Opinion: Sony Shouldn't Shy Away From Violence With Its Trailers
Did the trailers offend you?
Sony took to the Paris Games Week stage yesterday with a wide selection of games to show off. There were lighthearted games like Spider-Man and Concrete Genie, fan favorite franchises like God of War and Shadow of the Colossus, and games that tackle more mature themes like The Last of Us Part 2 and Detroit: Become Human.
While Sony definitely brought an impressive lineup, the event and content shown have garnered criticism.
Commentary on the conference itself is suggesting that the event is a good example of why there needs to be a 'new way to show difficult games.' The presentation's inclusion of games across all genres is being said to simply be too much for some and that there should be a new way of organizing events so that lighthearted games like Spider-Man don't lead directly into a mature themed game like Detroit: Become Human.
It's an interesting thought, but Sony's Paris Games Week presentation was nothing more than a giant advertisement for their top-billed games. It was an event where they could display the full breadth of the media coming to the PlayStation 4, where they could show the technical achievements of their games and the diversity of their properties. It was supposed to have something for every type of gamer and showcase a wide selection of games for the PS4, thus making the console more appealing.
In addition to criticisms of the lineup, outlets claim that Sony's presentation was ripe with unnecessary and gratuitous violence. The two trailers being used to support this argument are for The Last of Us Part 2 and Detroit: Become Human. The two games had trailers that showed beautiful craftsmanship from developers, both of which included gratuitous violence.
One media outlet took a hard stance against the trailer for The Last of Us Part 2 for capitalizing on violence against women to sell a game, something the outlet says the entire media industry (mainly films) has an issue with.
The outlet goes on to suggest that this notion is further supported by the lack of context. Before diving into the perceived violence against women, let's talk about violence without context. Violence is not something that is bound to a video game. It is something that happens every single day and often times it happens without context.
We don't always have an answer as to why someone was violent and we aren't always provided with answers to violence. A game doesn't have to provide context for a scene, especially when it has to do with a story that is spoiler sensitive. The violence is a tool to create something bigger: the setting and the tone.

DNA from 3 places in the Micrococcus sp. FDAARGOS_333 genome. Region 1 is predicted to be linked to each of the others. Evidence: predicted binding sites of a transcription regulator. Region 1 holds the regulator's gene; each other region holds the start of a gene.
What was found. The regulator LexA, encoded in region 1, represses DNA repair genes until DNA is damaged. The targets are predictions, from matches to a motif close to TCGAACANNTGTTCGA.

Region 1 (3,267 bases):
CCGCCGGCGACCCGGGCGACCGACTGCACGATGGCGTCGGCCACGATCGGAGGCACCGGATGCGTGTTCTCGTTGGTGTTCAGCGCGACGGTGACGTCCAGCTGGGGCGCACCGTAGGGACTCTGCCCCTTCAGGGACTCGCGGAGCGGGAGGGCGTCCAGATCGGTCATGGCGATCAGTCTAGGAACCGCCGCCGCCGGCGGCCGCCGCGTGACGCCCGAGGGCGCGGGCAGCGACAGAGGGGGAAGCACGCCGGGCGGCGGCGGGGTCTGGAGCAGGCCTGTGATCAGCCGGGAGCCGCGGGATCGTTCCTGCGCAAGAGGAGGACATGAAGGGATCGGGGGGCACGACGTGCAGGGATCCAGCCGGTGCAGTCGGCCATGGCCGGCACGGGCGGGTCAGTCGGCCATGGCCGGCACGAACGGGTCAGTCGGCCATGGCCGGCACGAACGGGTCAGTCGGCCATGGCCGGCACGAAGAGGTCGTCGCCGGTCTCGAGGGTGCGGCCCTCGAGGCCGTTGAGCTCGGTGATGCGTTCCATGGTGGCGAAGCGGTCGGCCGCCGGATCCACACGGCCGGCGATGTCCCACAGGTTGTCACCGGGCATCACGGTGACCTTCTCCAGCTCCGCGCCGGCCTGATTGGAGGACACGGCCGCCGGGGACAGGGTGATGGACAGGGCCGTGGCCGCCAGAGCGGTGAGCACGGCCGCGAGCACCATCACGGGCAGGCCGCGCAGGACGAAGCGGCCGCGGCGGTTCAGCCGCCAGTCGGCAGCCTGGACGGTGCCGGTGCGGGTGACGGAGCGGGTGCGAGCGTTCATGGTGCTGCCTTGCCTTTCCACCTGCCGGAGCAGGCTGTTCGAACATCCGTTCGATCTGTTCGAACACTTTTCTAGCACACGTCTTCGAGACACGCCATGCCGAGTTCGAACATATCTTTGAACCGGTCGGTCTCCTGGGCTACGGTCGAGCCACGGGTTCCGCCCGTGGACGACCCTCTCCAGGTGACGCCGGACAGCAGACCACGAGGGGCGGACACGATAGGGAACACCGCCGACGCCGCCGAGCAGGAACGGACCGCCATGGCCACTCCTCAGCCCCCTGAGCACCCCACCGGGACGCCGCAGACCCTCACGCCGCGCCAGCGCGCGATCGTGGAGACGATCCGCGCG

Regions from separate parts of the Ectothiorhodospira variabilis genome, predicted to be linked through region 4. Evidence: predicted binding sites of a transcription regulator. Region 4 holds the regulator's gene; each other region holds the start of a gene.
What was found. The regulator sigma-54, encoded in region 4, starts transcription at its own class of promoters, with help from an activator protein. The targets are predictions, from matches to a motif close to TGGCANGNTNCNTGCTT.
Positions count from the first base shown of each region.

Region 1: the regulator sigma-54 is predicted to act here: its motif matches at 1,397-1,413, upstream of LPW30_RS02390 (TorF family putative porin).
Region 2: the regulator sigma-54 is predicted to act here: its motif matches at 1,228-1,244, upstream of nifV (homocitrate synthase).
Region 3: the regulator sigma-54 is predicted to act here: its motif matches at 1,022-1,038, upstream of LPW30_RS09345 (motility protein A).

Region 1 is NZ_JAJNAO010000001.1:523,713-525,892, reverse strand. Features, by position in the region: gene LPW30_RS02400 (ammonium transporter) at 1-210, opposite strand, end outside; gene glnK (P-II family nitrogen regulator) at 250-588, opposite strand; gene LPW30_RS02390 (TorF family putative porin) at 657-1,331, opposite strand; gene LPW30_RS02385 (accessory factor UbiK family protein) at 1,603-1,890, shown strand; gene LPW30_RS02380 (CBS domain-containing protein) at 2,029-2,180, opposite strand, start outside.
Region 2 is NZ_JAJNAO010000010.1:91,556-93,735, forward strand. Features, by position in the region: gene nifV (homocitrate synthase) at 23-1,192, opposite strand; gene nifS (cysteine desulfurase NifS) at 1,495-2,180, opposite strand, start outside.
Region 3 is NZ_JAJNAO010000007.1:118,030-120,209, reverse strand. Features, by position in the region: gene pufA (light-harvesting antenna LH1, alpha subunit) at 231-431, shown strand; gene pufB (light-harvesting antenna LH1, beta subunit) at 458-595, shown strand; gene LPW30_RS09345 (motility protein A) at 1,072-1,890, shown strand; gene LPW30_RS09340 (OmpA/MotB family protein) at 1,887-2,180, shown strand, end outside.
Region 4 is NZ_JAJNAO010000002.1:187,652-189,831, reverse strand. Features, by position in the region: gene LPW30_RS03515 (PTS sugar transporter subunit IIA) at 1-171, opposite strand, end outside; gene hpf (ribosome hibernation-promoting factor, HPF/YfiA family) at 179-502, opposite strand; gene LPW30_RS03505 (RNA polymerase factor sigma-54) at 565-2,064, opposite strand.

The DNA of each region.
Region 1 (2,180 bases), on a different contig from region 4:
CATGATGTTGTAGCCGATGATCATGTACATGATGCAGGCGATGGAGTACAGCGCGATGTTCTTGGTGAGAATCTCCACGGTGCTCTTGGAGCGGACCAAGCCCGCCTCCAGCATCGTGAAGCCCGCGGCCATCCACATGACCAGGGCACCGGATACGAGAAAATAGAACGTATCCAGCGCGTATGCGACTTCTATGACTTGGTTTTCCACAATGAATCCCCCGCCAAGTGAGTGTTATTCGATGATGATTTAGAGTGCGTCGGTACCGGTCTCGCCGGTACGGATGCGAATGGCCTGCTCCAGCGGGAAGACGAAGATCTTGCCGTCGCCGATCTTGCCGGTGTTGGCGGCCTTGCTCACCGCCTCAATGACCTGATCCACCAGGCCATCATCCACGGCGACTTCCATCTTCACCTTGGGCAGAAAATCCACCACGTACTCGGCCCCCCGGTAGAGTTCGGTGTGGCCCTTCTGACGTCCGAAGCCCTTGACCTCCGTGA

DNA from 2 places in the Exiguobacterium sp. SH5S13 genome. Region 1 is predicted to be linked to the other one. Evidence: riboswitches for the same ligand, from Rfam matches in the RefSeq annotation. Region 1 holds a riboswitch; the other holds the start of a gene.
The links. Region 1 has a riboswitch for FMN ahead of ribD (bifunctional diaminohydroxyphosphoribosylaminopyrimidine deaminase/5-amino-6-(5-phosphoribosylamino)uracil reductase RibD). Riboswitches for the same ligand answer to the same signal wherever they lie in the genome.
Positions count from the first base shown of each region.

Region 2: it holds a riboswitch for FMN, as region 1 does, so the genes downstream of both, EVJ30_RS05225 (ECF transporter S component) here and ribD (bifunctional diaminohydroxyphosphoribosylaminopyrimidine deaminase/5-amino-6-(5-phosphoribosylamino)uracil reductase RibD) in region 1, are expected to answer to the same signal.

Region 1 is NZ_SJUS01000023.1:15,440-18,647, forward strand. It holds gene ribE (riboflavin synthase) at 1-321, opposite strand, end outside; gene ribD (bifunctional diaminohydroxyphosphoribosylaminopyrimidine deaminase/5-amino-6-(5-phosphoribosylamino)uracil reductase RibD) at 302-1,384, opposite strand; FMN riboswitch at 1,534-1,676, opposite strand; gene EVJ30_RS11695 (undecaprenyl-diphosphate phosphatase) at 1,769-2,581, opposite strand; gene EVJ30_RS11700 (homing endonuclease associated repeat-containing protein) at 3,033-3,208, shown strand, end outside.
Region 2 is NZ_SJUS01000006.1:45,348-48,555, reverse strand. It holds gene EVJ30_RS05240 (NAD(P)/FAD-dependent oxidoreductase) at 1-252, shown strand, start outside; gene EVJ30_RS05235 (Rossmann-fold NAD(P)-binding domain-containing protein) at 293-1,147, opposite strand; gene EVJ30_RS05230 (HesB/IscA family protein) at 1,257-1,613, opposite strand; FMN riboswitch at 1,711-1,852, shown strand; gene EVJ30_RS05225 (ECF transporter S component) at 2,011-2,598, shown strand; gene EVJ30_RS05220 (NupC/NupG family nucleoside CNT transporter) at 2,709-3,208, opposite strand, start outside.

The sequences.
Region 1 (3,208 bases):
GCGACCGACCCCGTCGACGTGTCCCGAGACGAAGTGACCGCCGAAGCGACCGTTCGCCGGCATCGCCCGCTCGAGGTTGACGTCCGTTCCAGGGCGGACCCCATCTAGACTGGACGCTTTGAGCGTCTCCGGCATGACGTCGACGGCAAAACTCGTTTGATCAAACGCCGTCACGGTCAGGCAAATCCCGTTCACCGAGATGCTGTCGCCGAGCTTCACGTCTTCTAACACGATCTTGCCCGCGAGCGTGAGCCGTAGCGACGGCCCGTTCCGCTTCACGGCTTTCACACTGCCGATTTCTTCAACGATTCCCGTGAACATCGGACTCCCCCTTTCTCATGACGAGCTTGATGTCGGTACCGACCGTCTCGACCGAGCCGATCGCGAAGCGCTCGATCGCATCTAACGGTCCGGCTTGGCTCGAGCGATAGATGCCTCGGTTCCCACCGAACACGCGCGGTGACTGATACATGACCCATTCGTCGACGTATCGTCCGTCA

Now, for the violence against women.
Without a doubt, the trailer features both women and violence. However, it also features women who get back up after taking hits and it doesn't stop at that. The women are put in control of every aspect of this trailer, from leading the attack on the other two women (the men are lackeys) and in the end of the trailer where they have to fight for survival.
The entire scene suggests a history of violence regardless of gender. Before we see the woman getting set up to be hanged, there are three men shown to be hanging above her. Even the dialogue suggests that there is a history of violence and hate.
The trailer is setting the tone for the game, just as the first trailer for the first The Last of Us did. The message isn't that 'violence against women is OK.' It's that the game is set in a brutal time, where your survival isn't given to you, it's earned.
The Last of Us Part 2's trailer shows characters put in a position that could mean their death and rising up to fight it every time, down to the last second. It's grim but no less grim than the first The Last of Us where you are killing humans and non-humans with equal regard.
Detroit: Become Human was also noted for continuing the violence against women trend. It's an interesting notion because the 'woman' being abused is actually a robot - which is both sexless and genderless until someone creates the exterior to appear a certain way and programs specific actions.
Despite it appearing as though the abusive father has control throughout the entirety of the trailer, the choices for Kara, the android, show that the father's fate is not in his own hands and neither is the fate of the little girl.
Overlooking that, the trailer wasn't looking for shock and awe with the violence. It was showing that robots (or androids) can be more human than humans - a notion that isn't difficult to achieve when the human is behaving like a monster.
We aren't seeing 'cool' violence in these trailers like we see in Battlefield, Call of Duty, or Star Wars Battlefront. We are looking at scenes that elicit emotion, that are disturbing and should be seen as such because that is exactly what they are looking to do. The trailers took mature themes and put them on display.
These trailers are making it clear that you will be encountering mature themes in the game and they aren't looking to lure you into playing them under any other premise. To request that they tone down the violence in a trailer could create a false perception of the game and asking that violence is toned down in a game altogether is to create an unrealistic world.
If anything, Sony could make a short frame suggesting that viewer discretion should be advised prior to showing trailers with adult themes.
All these criticism's aside, the majority of the gaming community doesn't sit down to watch the full conference for events like Paris Games Week. The trailers are put on display at events like these for those in the industry. The average consumer will be watching the trailers for the games they are interested in through various outlets at their own discretion.